What’s the Church for?

Over at Seth’s blog yesterday he was referring to the question ‘What is school for?’ I think there are far too many churchgoers who have never asked themselves the question ‘What’s the Church for?’ Church leaders tend to avoid it too.

To some people the answer seems obvious. Church is for Sunday morning: running inspiring worship services that hold my attention and don’t go on too long. Church budgets seem to bear this out too; just count up the dollars that go, directly or indirectly, to running Sunday morning (or whenever you have your main worship service). Factor in that a good proportion of your pastor’s time goes to preparing for worship each week.

Other people might say, ‘the Church is there to help me in times of need’. Counselling is expensive, but at the Church, it’s free. And sometimes churches ‘help’ people (i.e. people call up with financial needs, real or spurious, with the expectation that the church will have a fund somewhere that they can draw from).

Still others might say, ‘the Church is there to provide rituals to mark the major transitions of life’. Christen our kids when they’re born. Marry them when they get older. Christen their kids when they have them. Officiate at funerals when people die.

Well, okay, but where does Jesus fit in? Where does the Gospel fit in? Why did God think the Church was a good idea? What was in God’s mind when he decided to call people together to be the Church? (If Church is not somehow the plan of God, we may as well quit now, don’t you think?)

I have two things to say about that question. First, the New Testament tells us that Jesus spent a lot of time announcing ‘the good news of the kingdom of God‘ – that is, the reign or rule of God. Despite appearances, the real ruler of planet Earth is not Google or Microsoft, Vladimir Putin or Barack Obama, Halliburton or Monsanto. God is the true king, and although he has allowed humans free will, he will not allow the human tendency to screw things up to go on forever. Every single one of us is accountable to him, and the day will come when he will set the world to rights and heal all its hurts. In fact, he has already begun that process through the life, death, and resurrection of Jesus, and that process continues to this day. The Church exists to serve God’s Kingdom, to model of it for the world around, and to spread it to others.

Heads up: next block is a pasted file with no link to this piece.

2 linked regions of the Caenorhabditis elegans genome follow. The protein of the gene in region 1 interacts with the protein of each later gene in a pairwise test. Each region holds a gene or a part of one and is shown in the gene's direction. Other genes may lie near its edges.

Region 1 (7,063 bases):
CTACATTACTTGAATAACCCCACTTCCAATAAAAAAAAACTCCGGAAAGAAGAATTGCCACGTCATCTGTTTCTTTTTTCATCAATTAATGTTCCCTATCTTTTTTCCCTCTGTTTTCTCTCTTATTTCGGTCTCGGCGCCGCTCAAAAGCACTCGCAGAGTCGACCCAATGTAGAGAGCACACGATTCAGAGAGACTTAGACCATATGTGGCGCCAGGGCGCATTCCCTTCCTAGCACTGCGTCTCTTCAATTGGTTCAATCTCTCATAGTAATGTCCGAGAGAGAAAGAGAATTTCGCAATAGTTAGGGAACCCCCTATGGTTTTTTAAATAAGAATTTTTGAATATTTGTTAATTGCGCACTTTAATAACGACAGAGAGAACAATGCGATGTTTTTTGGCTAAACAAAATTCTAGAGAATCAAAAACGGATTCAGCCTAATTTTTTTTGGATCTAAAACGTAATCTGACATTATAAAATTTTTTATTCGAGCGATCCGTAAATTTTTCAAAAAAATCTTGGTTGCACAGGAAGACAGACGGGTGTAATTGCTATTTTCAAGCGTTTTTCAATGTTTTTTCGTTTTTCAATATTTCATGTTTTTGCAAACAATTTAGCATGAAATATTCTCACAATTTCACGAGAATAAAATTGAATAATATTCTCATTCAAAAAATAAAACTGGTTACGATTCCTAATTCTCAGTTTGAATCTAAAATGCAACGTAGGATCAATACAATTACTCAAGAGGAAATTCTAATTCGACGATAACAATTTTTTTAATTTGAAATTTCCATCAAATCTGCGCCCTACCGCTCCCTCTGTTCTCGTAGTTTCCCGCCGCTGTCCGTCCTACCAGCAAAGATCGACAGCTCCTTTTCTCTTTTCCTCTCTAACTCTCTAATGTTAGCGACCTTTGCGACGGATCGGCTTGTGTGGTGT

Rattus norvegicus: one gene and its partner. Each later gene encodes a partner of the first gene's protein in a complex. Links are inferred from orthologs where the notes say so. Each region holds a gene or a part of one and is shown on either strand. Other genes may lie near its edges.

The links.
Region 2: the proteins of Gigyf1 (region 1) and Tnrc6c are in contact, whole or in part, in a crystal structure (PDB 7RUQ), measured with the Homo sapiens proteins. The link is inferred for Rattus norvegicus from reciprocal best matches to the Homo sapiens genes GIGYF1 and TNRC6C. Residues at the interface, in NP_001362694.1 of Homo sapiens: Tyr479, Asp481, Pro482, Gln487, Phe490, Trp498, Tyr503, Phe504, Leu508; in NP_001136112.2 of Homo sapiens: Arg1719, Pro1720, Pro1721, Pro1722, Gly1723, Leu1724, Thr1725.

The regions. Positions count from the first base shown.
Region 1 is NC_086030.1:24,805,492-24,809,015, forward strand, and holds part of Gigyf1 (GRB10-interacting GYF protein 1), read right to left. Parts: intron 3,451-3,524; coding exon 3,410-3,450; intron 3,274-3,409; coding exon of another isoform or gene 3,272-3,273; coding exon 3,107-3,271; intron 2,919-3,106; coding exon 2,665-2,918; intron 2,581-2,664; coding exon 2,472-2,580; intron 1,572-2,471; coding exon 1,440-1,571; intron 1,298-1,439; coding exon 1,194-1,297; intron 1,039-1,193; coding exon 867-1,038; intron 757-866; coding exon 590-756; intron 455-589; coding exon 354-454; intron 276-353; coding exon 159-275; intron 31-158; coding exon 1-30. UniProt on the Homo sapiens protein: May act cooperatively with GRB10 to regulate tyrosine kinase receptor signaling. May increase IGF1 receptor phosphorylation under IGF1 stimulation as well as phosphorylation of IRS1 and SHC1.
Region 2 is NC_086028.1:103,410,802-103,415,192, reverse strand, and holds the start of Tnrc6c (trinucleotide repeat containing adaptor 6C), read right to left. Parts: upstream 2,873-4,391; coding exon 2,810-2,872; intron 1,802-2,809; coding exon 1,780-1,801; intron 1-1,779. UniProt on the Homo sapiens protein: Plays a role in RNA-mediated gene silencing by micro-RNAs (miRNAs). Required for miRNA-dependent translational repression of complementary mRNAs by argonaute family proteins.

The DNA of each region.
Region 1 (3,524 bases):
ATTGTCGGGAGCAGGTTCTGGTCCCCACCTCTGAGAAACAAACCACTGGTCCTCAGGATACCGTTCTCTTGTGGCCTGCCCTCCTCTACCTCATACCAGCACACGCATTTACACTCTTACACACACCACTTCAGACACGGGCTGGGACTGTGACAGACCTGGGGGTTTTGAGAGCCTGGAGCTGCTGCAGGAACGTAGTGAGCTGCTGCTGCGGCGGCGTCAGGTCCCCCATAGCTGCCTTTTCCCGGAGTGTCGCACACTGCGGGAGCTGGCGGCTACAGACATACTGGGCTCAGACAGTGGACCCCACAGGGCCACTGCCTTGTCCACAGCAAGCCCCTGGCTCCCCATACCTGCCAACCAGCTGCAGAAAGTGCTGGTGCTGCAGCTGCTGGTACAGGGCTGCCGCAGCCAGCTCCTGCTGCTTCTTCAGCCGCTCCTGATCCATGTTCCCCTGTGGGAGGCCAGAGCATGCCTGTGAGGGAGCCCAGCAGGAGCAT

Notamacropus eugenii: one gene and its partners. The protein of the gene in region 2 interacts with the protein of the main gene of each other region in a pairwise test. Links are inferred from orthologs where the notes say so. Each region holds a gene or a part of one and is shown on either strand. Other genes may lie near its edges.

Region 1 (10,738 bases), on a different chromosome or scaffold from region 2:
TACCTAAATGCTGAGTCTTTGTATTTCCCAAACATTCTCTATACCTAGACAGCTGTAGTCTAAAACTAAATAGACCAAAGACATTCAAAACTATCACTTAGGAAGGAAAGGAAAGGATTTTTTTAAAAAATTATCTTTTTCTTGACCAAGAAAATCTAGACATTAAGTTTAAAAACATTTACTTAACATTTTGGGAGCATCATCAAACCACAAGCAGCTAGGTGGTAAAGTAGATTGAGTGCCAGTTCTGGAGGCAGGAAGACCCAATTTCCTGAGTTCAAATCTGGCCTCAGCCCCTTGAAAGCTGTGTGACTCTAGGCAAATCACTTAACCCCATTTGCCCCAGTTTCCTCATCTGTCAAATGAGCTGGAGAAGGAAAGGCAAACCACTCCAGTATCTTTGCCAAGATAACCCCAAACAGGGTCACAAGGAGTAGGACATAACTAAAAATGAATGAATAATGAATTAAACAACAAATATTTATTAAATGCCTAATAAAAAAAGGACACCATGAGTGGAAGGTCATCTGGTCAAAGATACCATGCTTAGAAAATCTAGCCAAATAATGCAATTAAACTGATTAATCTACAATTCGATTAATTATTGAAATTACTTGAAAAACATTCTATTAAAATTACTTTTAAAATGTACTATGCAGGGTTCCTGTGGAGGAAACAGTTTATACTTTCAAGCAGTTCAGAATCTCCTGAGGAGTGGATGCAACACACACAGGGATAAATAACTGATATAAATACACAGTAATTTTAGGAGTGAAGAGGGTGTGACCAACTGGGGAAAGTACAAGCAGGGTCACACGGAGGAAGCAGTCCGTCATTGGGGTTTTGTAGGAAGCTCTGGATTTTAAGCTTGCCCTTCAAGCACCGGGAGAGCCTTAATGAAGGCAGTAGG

Second, the way the Kingdom spreads is through the transformation of human lives by holistic discipleship. What is ‘holistic discipleship’? It’s simply this: human beings learning to follow the teaching and example of Jesus in every part of their daily lives – not just church and family life, but work, leisure, finances, politics, community activities and so on. The New Testament says, ‘Jesus Christ is Lord of all’; that means no part of my life can be outside the sphere of his Lordship.

The Church exists to announce the Kingdom of God, to invite people to become disciples of Jesus, and to help them learn to practice that in their daily lives. There are many other things we do, of course, but they are all secondary to this. And when we’re evaluating ourselves, this ought to be the question we ask: ‘How are we doing in our primary work of spreading the Good News of the Kingdom of God, making new disciples for Jesus, and helping those disciples put his teaching and example into practice in their daily lives, so that the world can be transformed?’

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